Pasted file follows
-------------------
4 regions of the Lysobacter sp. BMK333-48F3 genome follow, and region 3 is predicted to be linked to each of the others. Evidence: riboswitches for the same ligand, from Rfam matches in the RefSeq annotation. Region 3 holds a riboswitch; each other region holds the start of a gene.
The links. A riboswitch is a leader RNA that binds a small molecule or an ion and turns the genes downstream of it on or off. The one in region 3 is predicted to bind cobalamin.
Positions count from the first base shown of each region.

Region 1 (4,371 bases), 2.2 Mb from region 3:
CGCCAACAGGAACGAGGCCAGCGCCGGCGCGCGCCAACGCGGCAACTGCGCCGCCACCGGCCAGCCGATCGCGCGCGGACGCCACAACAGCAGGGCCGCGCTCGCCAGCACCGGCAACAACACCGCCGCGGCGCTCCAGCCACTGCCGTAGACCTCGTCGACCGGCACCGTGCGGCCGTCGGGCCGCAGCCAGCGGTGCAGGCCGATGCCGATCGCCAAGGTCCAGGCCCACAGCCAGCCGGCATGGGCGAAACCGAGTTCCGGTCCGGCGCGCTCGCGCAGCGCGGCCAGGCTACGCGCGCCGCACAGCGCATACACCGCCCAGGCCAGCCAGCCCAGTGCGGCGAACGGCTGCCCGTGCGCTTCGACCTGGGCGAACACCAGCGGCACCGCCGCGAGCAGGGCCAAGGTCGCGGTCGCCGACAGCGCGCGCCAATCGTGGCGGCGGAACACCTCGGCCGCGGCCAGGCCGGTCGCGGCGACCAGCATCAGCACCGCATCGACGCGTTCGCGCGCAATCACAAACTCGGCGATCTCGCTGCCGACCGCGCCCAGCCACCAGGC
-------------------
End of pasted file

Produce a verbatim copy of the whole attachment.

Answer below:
4 regions of the Lysobacter sp. BMK333-48F3 genome follow, and region 3 is predicted to be linked to each of the others. Evidence: riboswitches for the same ligand, from Rfam matches in the RefSeq annotation. Region 3 holds a riboswitch; each other region holds the start of a gene.
The links. A riboswitch is a leader RNA that binds a small molecule or an ion and turns the genes downstream of it on or off. The one in region 3 is predicted to bind cobalamin.
Positions count from the first base shown of each region.

Region 1 (4,371 bases), 2.2 Mb from region 3:
CGCCAACAGGAACGAGGCCAGCGCCGGCGCGCGCCAACGCGGCAACTGCGCCGCCACCGGCCAGCCGATCGCGCGCGGACGCCACAACAGCAGGGCCGCGCTCGCCAGCACCGGCAACAACACCGCCGCGGCGCTCCAGCCACTGCCGTAGACCTCGTCGACCGGCACCGTGCGGCCGTCGGGCCGCAGCCAGCGGTGCAGGCCGATGCCGATCGCCAAGGTCCAGGCCCACAGCCAGCCGGCATGGGCGAAACCGAGTTCCGGTCCGGCGCGCTCGCGCAGCGCGGCCAGGCTACGCGCGCCGCACAGCGCATACACCGCCCAGGCCAGCCAGCCCAGTGCGGCGAACGGCTGCCCGTGCGCTTCGACCTGGGCGAACACCAGCGGCACCGCCGCGAGCAGGGCCAAGGTCGCGGTCGCCGACAGCGCGCGCCAATCGTGGCGGCGGAACACCTCGGCCGCGGCCAGGCCGGTCGCGGCGACCAGCATCAGCACCGCATCGACGCGTTCGCGCGCAATCACAAACTCGGCGATCTCGCTGCCGACCGCGCCCAGCCACCAGGC